- Remote and hybrid work will likely remain the norm, according to a report released June 23 by Foundry. Of IT and business decision-makers surveyed, the majority said that hybrid or remote work is a “permanent solution” for their businesses.
- Additionally, when asked where their employees would work in the future, only 29% said office only. Meanwhile, 41% said their employees would work in a hybrid format while 30% said their companies went remote only.
- Particularly from a technology perspective, concerns around remote and hybrid work remain; 51% of those surveyed cited efficient collaboration concerns, 47% cited morale concerns and 38% cited security maintenance concerns.
Employees have said they largely want to keep their current work arrangements. For instance, 62% of workers currently working remotely would like to remain that way rather than move to a hybrid environment (32%) or go fully in-person (6%), according to March survey results from Yoh.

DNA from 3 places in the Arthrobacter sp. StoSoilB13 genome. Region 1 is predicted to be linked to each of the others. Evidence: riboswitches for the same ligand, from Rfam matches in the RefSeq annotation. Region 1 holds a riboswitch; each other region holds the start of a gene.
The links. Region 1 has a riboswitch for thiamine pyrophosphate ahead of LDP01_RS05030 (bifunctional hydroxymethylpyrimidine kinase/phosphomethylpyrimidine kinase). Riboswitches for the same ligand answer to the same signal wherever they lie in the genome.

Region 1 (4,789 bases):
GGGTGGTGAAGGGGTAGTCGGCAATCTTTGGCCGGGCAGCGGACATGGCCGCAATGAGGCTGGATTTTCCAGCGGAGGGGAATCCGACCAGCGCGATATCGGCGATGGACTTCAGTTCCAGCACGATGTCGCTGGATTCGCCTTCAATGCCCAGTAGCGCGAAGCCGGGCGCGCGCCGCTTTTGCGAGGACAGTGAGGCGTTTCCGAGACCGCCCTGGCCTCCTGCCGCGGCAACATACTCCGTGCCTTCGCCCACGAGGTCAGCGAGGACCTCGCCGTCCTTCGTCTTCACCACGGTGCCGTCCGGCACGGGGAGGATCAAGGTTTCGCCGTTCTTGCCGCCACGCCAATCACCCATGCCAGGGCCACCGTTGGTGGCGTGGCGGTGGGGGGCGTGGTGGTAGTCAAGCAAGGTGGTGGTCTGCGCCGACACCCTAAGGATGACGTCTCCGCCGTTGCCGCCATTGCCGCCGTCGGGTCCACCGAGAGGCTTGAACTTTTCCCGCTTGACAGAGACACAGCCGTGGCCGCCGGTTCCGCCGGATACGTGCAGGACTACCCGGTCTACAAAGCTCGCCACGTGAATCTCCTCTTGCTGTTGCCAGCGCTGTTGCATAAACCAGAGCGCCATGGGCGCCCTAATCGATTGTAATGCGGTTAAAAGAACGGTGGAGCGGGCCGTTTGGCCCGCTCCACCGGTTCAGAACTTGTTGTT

Demand for hybrid work may be one reason workers are leaving in droves, Gartner analysis said earlier this year. But workers and managers may be starkly misaligned on who can work remotely, Gartner said, meaning HR may be responsible for helping leaders understand hybrid work’s value to the employee experience.
Hybrid work isn’t always smooth sailing, however; a TinyPulse survey from October 2021 noted that many workers called it the “most emotionally exhausting” arrangement compared to other formats. Employees are also increasingly likely to fall for advanced phishing attacks amid hybrid work, a Tessian survey from earlier this year noted – particularly those attacks that imitate messages from senior executives.
Employers can avoid some common mistakes to ensure success with the adoption of hybrid work, experts previously explained to HR Dive. One common mistake: Don’t assume managers who excel in-person are automatically succeeding in a hybrid environment. HR can provide training and support so that managers and direct reports alike feel supported at work.